The dramatic changes in the tropical hydrological cycle as a response to changes in Earth's precession, seen in the proxy record, are also supported by modeling studies. Early climate simulations showed that precession-induced increases in the summer insolation 9 kyr BP are associated with increased precipitation in the Asian summer monsoon (Kutzbach 1981; Prell and Kutzbach 1992). Furthermore, Kutzbach and Liu (1997) showed that precession-induced increases in summer insolation during the mid-Holocene (6 kyr BP) can reduce the meridional temperature gradient in the tropical Atlantic and shift the ITCZ northward, causing an increase in the northern African monsoon. Also, models from the Paleoclimate Modelling Intercomparison Project (PMIP) show that North African climate was wetter during the mid-Holocene compared to present day, supporting a greater lake area (Coe and Harrison 2002), and vegetation feedbacks play an important role in the northward shift of the African monsoon (Joussaume et al. 1999; Braconnot et al. 1999). Also, despite the fact that both African and Asian monsoons strengthen during the mid-Holocene, the Asian monsoon constrains the strengthening of the African monsoon through the subsidence it induces in the Mediterranean region (Marzin and Braconnot 2009).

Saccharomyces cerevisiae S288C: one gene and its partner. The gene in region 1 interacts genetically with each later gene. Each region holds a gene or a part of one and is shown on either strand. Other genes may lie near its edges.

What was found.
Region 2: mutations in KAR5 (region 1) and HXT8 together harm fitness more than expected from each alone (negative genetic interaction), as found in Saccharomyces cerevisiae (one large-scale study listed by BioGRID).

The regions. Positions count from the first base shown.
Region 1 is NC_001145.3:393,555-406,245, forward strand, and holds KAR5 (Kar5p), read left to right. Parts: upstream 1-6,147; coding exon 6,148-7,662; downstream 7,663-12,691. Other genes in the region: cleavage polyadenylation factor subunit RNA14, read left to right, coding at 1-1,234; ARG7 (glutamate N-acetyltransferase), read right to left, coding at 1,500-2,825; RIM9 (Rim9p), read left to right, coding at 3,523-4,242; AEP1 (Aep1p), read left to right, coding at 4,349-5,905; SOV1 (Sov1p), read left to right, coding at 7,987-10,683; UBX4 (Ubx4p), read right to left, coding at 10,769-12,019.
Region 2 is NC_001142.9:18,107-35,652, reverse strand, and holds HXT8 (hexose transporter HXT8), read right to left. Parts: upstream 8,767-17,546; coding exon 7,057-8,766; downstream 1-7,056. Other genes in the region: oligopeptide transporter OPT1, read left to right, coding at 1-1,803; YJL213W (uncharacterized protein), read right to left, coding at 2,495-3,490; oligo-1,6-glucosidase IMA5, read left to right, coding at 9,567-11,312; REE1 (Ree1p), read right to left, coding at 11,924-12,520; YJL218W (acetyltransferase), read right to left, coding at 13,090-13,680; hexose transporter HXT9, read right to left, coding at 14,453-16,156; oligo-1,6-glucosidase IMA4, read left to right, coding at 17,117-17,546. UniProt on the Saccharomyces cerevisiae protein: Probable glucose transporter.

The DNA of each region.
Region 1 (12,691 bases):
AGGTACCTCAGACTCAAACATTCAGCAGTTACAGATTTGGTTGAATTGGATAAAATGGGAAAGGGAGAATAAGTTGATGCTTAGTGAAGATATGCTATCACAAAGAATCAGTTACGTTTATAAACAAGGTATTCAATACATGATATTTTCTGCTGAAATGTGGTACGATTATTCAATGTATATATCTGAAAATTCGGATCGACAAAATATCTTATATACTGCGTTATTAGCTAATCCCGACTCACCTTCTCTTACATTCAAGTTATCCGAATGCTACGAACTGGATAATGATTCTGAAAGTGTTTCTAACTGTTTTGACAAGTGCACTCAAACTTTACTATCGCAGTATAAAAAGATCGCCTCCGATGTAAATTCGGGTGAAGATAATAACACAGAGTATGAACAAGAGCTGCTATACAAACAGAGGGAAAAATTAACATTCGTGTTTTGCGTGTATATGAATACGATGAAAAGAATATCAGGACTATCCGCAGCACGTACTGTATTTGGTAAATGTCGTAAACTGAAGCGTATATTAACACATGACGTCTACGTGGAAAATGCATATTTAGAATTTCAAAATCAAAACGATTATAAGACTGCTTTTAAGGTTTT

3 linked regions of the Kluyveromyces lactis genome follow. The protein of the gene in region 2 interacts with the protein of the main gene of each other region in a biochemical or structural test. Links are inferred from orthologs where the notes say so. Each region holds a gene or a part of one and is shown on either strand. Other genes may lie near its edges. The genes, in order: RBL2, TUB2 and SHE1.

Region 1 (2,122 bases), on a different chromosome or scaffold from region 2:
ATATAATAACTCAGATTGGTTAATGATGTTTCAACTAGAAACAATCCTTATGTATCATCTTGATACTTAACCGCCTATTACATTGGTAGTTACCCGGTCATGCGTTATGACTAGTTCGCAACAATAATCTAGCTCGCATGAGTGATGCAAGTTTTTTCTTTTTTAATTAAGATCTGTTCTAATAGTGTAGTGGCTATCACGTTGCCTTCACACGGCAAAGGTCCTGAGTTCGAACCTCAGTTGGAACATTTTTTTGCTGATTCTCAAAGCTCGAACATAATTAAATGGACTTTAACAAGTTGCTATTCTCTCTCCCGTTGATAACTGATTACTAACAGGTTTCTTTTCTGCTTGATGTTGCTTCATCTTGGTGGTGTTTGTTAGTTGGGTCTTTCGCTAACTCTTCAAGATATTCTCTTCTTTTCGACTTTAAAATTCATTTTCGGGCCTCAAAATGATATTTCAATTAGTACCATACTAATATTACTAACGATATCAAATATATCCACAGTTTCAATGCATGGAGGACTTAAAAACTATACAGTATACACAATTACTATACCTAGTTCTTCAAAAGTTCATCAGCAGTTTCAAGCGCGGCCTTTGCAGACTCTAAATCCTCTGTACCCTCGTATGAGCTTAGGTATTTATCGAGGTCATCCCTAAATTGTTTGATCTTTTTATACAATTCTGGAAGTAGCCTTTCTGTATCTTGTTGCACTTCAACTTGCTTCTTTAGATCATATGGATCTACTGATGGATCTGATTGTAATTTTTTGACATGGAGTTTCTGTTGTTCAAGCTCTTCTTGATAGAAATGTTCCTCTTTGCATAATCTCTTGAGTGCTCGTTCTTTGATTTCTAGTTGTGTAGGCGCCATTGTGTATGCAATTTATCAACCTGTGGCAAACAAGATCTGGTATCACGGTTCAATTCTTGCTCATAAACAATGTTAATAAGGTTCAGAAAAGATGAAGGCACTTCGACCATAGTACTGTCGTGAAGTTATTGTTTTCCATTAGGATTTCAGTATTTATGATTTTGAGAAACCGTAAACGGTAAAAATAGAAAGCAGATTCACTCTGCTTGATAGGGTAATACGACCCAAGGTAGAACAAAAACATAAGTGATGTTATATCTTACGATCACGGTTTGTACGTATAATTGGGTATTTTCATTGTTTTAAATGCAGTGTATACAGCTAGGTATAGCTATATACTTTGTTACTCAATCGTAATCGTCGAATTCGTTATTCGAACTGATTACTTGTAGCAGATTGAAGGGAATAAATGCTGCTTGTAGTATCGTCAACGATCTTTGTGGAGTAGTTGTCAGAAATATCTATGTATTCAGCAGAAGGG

Clement et al. (2004) showed, using an atmospheric-slab ocean model, that precessional forcing can have an effect on tropical precipitation that can be comparable to, or even overwhelm on a local scale, any remote forcing from high-latitude ice sheets. Their study showed that while land precipitation in both hemispheres increases as a response to the precession-induced increase in local summer insolation, ocean precipitation behaves in the opposite way. Furthermore, mid-Holocene experiments documented in the PMIP2 archive also support a similar contrasting behavior in the tropical precipitation between land and ocean because of a change in precession (Braconnot et al. 2007a,b; Hsu et al. 2010).